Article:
There are no words to tell people you’re pregnant in a way that doesn’t sound desperately trite. In the past few weeks I’ve swung between the oblique (“what’s the deal with, er, children at your July 2020 wedding in Bordeaux?!?!”) and the casual (“I’m up the duff”) to the over-reaction (“never going on a nice holiday ever again”) and the obvious (“yeah I know I look fat”).
I haven’t yet posted a picture of my uterus-by-ultrasound on Facebook – too personal – or even posed in my oversized Greggs-imitation "Preggs" T-shirt that I assumed I’d be gasping to post on Instagram. (Don’t worry, I have told my family, friends and bosses before announcing it in a newspaper).
It’s my first time doing this: and I’ve got no idea how to handle it.
The first trimester is the worst for most pregnant women. I didn’t feel “thrilled” – rather absolutely petrified, which doesn’t make for the happiest of responses during weeks four to 13. (The first four were spent in my usual funk of fizz, soft cheese and long-haul travel: the baby was conceived in Namibia and spent its formative few weeks on a nine-day-long bender in New York and Nashville. It was after a whisky tasting in Tennessee that I first figured something might be amiss: why did that Lyft air freshener smell so weird?)
I know it’s not a breeze for anyone, and I’m very lucky to be carrying a so-far healthy pregnancy. I’ve had the additional issue that my first trimester – and entire pregnancy to date – has been complicated by the fact that I’ve bled through the entirety of it. Sometimes it’s been a pale pink smear on the toilet tissue, sometimes large wine-coloured clots (sorry). I had 10 scans before I was 13 weeks, after repeated visits to my local hospital’s Early Pregnancy Unit following bad bleeding episodes, where at eight weeks I was diagnosed with a cervical ectropion.
In sanitary terms, that means soft cells are growing on my cervix where hard-wearing ones should be. Ergo, those cells are susceptible to bleeding, especially when you throw in buckets of pregnancy hormones and increased blood flow down there. It’s the type of thing that would ordinarily be picked up by a smear test, but the timings of mine didn’t work out.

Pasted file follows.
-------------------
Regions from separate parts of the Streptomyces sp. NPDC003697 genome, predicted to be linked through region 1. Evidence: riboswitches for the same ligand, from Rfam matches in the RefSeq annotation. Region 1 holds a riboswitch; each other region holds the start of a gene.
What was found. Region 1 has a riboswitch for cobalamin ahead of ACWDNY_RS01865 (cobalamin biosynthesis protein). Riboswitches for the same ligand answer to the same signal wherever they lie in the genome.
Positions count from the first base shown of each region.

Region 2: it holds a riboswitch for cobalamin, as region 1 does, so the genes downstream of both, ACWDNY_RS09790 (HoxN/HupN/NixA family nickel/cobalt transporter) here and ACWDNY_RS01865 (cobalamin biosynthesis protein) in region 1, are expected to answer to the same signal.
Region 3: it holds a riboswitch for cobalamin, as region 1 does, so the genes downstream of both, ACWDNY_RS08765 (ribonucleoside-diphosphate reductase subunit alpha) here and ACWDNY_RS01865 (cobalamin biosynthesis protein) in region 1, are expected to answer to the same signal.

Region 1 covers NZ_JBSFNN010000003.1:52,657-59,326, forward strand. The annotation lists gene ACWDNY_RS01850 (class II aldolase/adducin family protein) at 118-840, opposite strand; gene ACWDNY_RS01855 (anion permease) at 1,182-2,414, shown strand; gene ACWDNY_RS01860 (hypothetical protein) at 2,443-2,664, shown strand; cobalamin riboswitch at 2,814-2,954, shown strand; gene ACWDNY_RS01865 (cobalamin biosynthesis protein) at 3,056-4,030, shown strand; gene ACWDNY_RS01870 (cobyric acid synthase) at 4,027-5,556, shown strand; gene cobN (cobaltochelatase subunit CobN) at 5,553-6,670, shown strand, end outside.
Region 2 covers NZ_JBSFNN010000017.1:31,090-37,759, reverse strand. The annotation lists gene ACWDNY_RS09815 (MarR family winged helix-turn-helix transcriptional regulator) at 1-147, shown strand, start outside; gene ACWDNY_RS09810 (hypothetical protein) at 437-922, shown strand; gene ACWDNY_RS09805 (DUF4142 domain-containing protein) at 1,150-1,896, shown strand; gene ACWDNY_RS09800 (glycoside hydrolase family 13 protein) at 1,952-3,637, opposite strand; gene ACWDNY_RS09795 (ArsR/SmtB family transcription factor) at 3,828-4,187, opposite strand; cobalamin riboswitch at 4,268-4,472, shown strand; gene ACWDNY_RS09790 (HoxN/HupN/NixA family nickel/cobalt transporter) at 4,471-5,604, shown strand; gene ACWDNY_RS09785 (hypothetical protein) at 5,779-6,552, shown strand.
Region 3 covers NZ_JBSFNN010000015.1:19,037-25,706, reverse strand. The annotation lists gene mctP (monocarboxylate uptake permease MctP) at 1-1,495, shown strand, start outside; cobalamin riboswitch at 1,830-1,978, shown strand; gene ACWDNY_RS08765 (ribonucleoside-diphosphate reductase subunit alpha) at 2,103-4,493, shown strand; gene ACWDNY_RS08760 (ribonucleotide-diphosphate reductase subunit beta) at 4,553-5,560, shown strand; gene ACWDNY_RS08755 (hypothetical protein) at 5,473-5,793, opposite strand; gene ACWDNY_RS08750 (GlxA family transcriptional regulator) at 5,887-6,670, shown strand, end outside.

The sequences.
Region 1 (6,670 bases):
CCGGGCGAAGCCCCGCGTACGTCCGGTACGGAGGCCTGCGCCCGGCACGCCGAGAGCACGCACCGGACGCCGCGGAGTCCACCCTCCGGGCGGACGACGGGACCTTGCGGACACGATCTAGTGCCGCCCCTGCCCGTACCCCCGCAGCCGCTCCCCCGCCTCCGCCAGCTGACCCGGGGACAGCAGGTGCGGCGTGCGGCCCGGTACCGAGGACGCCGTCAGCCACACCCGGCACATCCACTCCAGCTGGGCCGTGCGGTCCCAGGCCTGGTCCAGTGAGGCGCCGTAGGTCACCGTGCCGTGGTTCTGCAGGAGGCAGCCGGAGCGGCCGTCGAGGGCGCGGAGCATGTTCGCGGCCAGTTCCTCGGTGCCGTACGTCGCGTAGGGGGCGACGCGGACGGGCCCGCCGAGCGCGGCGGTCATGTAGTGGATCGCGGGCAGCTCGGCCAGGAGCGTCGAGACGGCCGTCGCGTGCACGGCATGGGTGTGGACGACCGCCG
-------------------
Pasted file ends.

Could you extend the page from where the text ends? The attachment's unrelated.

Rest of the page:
In the NHS textbook, “vaginal bleeding” during pregnancy is a Very Very Bad thing and needs to be investigated immediately, even when the case is not at all egregious and doesn’t affect the baby (who seems to be doing fine). Each time they saw me, doctors shrugged and told me “bleeding is just a thing that happens in pregnancy”, and that it would probably settle down into the second trimester. Then they printed out another page of unintelligible measurements to put into this big file of paper pregnant women are expected to carry with them everywhere.
It doesn’t help that the heightened emotions of pregnancy means I find myself unable to assess information like I would in my day-to-day job as a journalist. Ordinarily I’d be adept at filtering different opinions and applying common sense and rationale to find the middle ground. With pregnancy, this just doesn’t apply, as everything feels very urgent.
Every time I bled – so, daily – my brain would gallop to the worst case scenario, usually thanks to a post in a years-old Mumsnet forum. It’s very hard to shrug this off and find perspective if you don’t want to see it. I found myself checking daily miscarriage risk charts obsessively, taking heart in passing each hour, each day, each week. Even when I hit 12 weeks, the doctor told me the risk wasn’t as low as it should have been: women who bleed continue to be higher risk for miscarriage.
One weekend this summer I was in Vilnius in Lithuania with friends, around eight weeks pregnant. The trip should’ve been joyous: I was telling my friends that next year’s trip to another Baltic capital would likely not include me (my baby might’ve cramped my style). Instead, I bled steadily in the shower one morning and the next day assumed I’d miscarried in an airport toilet thanks to the amount of blood. How apt, I thought. Of course a travel editor would have a miscarriage in an airport toilet.
By about 14 weeks, after my 11th scan, we had established that bleeding during pregnancy is not always a Bad Thing. At the tail end of my first trimester, I’d warned that my negative blood type (A-) meant I would need more monitoring than most, given the “recurrent bleeding” (I now had a term for it). A negative blood type is not usually problematic for most women, but throw in a positive blood type baby and pesky cervical erosion means I need twice-monthly blood tests and then jabs of something called Anti-D, to make sure that none of my antigen-less blood mixes with the baby’s healthy blood and cause rhesus disease.
I’m now 20 weeks, and the bleeding has become as commonplace as my daily caffeine hit – yes, I’m still allowed one – and my increasingly calm mental state has meant I can judge it for what it is: one of the many pregnancy complications that women have to deal with when growing another human being. I’m not the only negative blood type woman growing a positive baby to suffer cervical erosion.
There has been lightness too. Once those fraught early weeks were over, I could see the blood and constant hospital visits as a minor inconvenience, and so have been teeth-clenchingly open with my friends. Case in point: one poor couple in a Thai cafe in south London heard all about my leaky cervix when they sat next to me and my friend for dinner last month. Sorry.
Or that time I turned up for my first Anti-D injection at the hospital, at just over 12 weeks pregnant. I started to roll up my sleeves. The nurse eyed me and said: “Ms Adams, we need you to bend over..."